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July 28, 2008


Pitchfork interviews Bryan Webb of the Constantines.

Pitchfork: The label a band is on can say a lot about that group's identity and image. Is that still the case, or have changes in the ways music is presented-- the rise of such things as mp3s and MySpace-- rendered those days obsolete?

BW: Yeah, I don't think labels are as notable anymore. I know exactly what you're talking about, and when I was younger, I definitely identified certain labels with certain musical styles. There are a few still operating with a really clear mandate, I think: K Records, Drag City, Merge. I believe in those imprints as statements of intent. Labels still carry some weight with me, but I don't know if younger people identify with specific labels. And it's probably because of the technological advancements in getting music out there.

This week, Five Chapters is serializing a new short story, "Sujata," by Preeta Samarasan.

The Los Angeles Times profiles August Kleinzahler, "San Francisco's pugilist poet."

He is, at 58, the bad boy of American poetry, whose public outbursts make academics cringe. He dismisses university writing programs as "multimillion-dollar Ponzi schemes" in which Volvo-driving poet-professors are too fearful of risking prizes or promotions to make waves.

Paste interviews Juliana Hatfield about her new album and memoir.

Paste: This album dovetails nicely with your memoir When I Grow Up. Both works seem to try and reconcile your past experiences with where you are now and where you want to be. Tell me about what readers will get out of your book.

Hatfield: It's hard to know what anyone will get out of it. Maybe I'll dispel some of the mystery. There's a lot of mystery surrounding anyone who makes records for a living because we give people these songs, these little three-minute creations and people have their own ideas about the songs and the person behind the songs. And I've never been comfortable with that. I know there are a lot of artists that sort of cultivate mystery and they have a persona that is...whatever it is… I think with the book I'm just trying to get rid of all the mystery surrounding me and let people see what I'm really thinking, so that they can understand me and stop assuming things about me. Because if you're putting yourself out in the public with making music or whatever you're doing, people are going to make assumptions about you. And I'm just kind of tired of it…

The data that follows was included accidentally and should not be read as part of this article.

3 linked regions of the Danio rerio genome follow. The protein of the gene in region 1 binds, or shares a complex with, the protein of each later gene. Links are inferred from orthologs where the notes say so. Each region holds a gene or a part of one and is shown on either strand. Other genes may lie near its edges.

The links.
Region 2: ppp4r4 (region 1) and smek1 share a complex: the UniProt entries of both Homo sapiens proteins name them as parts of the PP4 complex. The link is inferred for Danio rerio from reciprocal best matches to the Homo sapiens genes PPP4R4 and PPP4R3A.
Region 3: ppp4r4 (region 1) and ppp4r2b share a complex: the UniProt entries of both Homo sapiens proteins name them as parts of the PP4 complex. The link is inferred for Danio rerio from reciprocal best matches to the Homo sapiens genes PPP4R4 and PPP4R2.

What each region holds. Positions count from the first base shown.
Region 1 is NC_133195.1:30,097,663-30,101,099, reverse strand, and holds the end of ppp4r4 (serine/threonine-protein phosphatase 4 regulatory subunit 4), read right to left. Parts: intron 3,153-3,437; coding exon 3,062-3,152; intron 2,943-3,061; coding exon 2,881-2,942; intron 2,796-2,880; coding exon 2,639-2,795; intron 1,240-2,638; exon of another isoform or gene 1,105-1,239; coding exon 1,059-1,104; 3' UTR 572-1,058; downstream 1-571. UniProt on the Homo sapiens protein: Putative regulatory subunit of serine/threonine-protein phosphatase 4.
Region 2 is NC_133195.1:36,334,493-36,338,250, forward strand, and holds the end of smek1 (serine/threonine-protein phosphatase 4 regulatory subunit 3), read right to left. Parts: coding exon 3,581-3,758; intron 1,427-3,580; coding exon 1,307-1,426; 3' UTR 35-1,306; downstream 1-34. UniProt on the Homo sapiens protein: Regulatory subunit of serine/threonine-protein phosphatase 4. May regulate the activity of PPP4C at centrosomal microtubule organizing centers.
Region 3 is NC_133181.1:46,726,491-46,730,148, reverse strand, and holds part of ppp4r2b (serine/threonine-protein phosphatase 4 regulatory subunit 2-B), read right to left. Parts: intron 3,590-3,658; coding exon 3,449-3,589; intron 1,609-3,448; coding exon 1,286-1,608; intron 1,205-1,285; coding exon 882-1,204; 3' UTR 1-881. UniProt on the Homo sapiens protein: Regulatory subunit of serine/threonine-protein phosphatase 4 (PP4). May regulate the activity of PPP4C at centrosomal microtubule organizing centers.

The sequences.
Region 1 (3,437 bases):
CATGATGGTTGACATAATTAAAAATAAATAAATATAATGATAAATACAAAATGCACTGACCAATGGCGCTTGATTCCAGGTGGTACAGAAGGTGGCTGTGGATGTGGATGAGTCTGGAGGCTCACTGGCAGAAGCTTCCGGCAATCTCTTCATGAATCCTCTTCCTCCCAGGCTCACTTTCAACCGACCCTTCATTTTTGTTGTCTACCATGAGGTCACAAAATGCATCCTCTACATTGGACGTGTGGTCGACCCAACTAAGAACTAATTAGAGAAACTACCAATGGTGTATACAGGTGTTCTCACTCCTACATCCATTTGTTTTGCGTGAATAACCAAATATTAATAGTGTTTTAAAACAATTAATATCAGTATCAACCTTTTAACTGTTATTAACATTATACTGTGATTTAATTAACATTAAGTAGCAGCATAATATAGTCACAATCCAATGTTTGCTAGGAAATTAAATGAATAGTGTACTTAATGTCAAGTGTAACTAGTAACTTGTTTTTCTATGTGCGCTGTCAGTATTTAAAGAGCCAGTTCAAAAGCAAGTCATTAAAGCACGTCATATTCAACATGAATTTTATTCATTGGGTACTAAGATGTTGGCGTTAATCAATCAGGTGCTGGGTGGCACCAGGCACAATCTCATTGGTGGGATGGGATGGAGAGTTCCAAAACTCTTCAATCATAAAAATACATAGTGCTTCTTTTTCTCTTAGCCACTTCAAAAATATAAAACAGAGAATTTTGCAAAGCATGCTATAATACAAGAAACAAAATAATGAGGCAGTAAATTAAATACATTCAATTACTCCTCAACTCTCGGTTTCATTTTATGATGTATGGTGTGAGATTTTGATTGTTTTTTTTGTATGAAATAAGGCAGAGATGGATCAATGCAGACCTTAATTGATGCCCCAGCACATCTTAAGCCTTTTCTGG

Novelist John Banville discusses writing both literary and crime fiction with the Washington Post.

"I'm proud of the Benjamin Black books in the way that a craftsman would be proud of a nicely finished table," Banville says. "John Banville books I loathe and despise and hate. They're a standing affront to me."

Popmatters interviews singer-songwriter Vashti Bunyan.

The New Yorker features a new short story by Robert Bolano, "Clara."

Popmatters lists "the strangest albums by the biggest artists."

The San Diego Union-Tribune profiles cartoonist Aerial Schrag.

Having completed a screenplay, Schrag is also convinced that at some point she'll try to write a novel. But she knows that she could never concentrate solely on writing.

“After a few hours of writing,” she says, “I always need to draw.”

The Toy Zone lists 20 album covers recreated with LEGOs.

Den of Geek lists five books to read before you see the new X-Files film.

WXPN is streaming Friday's performance by Mutlu.

Pop Candy's Whitney Matheson lists her 15 favorite things about this year's Comic-Con.

At the Huffington Post, Kim Morgan recounts her Comic-Con experience day-by-day.

Comic Book Resources notes the buzz books of the convention.

also at Largehearted Boy:

daily mp3 downloads
Try It Before You Buy It (mp3s and full album streams from this week's CD releases)
this week's CD releases


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